The elections came up fast this year and was considered important enough to students that Wes Thomas of SUNY Buffalo State’s chapter of New York Public Interest Research Group (NYPIRG) and volunteers spent the entire day trying to get people to vote.
With a schedule of three marches to the polls (10:50 a.m., 12:15 p.m., 1:50 p.m.) starting at the Cleveland Hall archway, and then bussing students from Cleveland Circle to the polling place (50 Rees St.) from 4 p.m. to 6 p.m., posting flyers, passing out leaflets, talking to students in classes and in the hallway, the entire organization did all that they could to get the word out to vote.
Thomas also mentioned some online aids like ballotpedia.org and votersedge.com to pinpoint each race for voters and where they are registered to vote.
Some students, like freshman English education major Shannon Whittaker, said she wasn’t even concerned about the other votes, she was voting for president.
“So basically, I’m voting for Hillary because I want to see a woman in office,” Whittaker said. “I think it’s time to make some history and if Donald Trump wins, we’re going like 50 years back, do you know what I mean? He has shown and he has proven that he doesn’t want to see anything good to come out of this election. This is literally just for him, for his benefit, for his popularity… he feels he’s running this whole show.”
For those students that registered with NYPIRG’s help, Thomas and volunteers called to remind them that it is Election Day.
Very few people showed up for the marches, only a couple at 10:50 a.m. and five at 12:15 p.m., according to Thomas. The bus, however, was packed at 4 p.m., filled with eager voters Thomas addressed the crowd.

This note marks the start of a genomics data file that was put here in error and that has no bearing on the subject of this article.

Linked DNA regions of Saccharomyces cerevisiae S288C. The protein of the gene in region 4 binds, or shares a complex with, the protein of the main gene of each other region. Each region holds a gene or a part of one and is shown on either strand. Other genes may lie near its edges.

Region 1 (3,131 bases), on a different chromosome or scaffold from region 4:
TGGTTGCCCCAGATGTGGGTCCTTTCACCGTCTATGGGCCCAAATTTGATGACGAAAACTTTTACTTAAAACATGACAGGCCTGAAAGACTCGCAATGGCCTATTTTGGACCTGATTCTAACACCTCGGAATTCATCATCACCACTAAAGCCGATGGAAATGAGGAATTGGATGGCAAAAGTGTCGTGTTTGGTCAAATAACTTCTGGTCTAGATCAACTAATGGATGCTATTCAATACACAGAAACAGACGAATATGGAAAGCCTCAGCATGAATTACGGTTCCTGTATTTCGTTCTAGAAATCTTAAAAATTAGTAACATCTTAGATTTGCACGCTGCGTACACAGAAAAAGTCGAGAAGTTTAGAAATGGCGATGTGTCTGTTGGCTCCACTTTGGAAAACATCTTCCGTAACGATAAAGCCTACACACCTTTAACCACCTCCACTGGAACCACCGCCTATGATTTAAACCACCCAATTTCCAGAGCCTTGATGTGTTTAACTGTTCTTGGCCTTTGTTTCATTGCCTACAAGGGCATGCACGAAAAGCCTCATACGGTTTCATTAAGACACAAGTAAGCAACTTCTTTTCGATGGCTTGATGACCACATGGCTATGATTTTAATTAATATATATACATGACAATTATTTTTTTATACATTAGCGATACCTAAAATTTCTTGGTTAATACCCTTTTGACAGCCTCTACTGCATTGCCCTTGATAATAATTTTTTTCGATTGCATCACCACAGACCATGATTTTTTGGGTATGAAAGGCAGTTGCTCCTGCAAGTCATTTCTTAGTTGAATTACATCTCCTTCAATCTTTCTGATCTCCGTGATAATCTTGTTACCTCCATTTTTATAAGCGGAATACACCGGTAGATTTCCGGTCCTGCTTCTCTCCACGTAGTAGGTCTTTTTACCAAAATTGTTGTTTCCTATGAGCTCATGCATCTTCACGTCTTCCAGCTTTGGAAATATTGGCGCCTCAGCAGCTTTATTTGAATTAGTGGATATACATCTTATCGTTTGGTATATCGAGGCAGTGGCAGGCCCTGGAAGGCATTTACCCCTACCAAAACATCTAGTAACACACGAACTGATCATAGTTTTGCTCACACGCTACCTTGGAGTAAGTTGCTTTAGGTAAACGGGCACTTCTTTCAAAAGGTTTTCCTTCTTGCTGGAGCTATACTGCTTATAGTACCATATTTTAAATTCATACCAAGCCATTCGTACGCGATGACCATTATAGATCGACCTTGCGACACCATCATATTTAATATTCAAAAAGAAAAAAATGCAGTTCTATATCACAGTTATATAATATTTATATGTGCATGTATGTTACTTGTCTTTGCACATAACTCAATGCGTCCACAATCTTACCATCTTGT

“They shouldn’t ask for your ID at all, a lot of students have been voting today and they have not been asking for IDs. It is good to have just in case, but a photo ID should be fine,” Thomas said. “It’s going to be paper, so you’re going to have a long sheet. You got about six or seven things you’re going to be voting for, so you fill out one for each one. When you’re done you put it into a machine.”
Free t-shirts were passed out to those who rode the bus by former United Students Government President Derek Jorden. One of the things that could go wrong did when the bus accidently went in the opposite direction of the polling place before being corrected by Thomas.
Despite all the obstacles, students still felt they should vote in the election.
“It’s really important to get your voice out there and not sit around and complain on the Internet,” said Jordan Fickling from Queens, NY. “So a lot of people are really vocal of who they are going to vote for and when it comes down to voting no one votes. I didn’t want to be one of those people.”
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